By Sophia Herbst Bayliss
(Reuters) – Investor William Ackman, whose views are widely watched on Wall Street, said on Thursday that the US central bank’s ultra-easy monetary policy had created a “classic bubble” and that he believed the Federal Reserve would need to tighten interest rates further. quickly to fight inflation.
“We are in a classic Fed-led bubble,” Ackman, who runs hedge fund Pershing Square Capital Management, said at a conference sponsored by S&P Global Ratings.
Ackman was speaking days after the government announced that US consumer prices in October rose 6.2% over the past 12 months, topping many economists’ expectations.
“Every indicator is flashing red,” Ackman said, citing price hikes in real estate, the art market and the stock market.
He called inflation the biggest risk for his hedge fund this year and said he expected the central bank to have to raise interest rates soon, echoing warnings he made on Twitter several weeks ago.
“I think the Fed is going to have to tighten more quickly,” Ackman said, adding that he saw little reason to keep interest rates at their current low levels, arguing that easy monetary policy was not getting people back into the workforce.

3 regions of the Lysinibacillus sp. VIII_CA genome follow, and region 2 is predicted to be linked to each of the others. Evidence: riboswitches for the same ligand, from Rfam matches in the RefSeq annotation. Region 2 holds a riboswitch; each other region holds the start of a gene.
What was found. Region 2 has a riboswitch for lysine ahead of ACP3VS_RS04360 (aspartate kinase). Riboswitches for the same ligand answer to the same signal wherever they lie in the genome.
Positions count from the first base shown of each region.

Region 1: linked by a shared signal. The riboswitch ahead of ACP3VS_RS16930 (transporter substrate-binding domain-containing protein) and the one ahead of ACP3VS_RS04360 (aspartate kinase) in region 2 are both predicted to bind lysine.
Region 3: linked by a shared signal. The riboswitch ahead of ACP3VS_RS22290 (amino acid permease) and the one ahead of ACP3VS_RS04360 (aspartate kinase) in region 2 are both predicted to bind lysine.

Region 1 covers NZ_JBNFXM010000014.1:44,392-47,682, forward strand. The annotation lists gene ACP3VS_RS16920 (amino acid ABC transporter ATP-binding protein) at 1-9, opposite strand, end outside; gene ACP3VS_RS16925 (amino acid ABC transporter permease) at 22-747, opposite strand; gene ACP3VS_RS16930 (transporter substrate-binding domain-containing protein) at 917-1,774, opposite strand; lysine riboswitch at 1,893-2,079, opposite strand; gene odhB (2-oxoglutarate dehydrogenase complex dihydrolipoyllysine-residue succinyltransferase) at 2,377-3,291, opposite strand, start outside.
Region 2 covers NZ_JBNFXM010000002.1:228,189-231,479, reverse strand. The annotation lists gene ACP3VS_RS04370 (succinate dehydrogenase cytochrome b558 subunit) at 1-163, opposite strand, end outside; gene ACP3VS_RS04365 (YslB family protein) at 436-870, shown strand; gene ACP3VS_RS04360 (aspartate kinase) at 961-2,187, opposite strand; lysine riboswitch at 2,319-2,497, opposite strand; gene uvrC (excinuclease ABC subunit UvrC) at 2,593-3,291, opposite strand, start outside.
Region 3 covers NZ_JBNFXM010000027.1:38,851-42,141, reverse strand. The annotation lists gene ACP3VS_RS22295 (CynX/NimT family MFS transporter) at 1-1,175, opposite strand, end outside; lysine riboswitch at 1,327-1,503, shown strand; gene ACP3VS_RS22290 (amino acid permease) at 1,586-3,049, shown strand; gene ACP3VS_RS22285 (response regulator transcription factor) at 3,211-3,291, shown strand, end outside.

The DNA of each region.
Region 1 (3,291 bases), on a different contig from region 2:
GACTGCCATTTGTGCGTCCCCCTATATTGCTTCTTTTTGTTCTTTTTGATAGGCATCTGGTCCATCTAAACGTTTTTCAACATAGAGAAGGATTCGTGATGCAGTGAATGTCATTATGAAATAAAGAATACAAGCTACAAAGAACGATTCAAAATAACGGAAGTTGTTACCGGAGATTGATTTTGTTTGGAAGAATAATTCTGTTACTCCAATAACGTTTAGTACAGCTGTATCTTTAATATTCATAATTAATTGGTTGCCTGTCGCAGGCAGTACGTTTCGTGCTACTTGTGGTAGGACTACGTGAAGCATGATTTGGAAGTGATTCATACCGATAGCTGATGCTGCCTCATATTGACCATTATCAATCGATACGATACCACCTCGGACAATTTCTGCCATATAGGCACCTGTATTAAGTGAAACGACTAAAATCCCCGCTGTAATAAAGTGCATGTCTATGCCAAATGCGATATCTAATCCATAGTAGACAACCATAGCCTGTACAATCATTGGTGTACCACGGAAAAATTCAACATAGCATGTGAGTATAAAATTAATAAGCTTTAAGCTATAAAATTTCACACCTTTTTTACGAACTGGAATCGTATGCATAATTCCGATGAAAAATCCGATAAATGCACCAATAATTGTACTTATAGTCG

He also said that higher prices are being fueled by structural changes and that recent increases may not be temporary, some policymakers, economists and many companies said.
Ackman said ESG’s initiatives, including a shift to cleaner energy and a demand for higher wages, are here to stay and are expensive, noting that they will fuel higher prices for some time.
Ackman said on Twitter last month that he had been invited to give a presentation to the Federal Reserve Bank of New York to share his views on inflation, and that he said policymakers should “step back immediately and start raising rates as soon as possible.”
He said again Thursday that he hedge his portfolio, fearing that higher rates would negatively affect the hedge fund’s long-only equity portfolio. Ackman’s Pershing Square Holdings fund is back 26.1% since January after a 70.2% increase last year.
(Reporting by Sophia Herbst Baylis and Megan Davis; Editing by Keizo Nomiyama and Dan Grebler)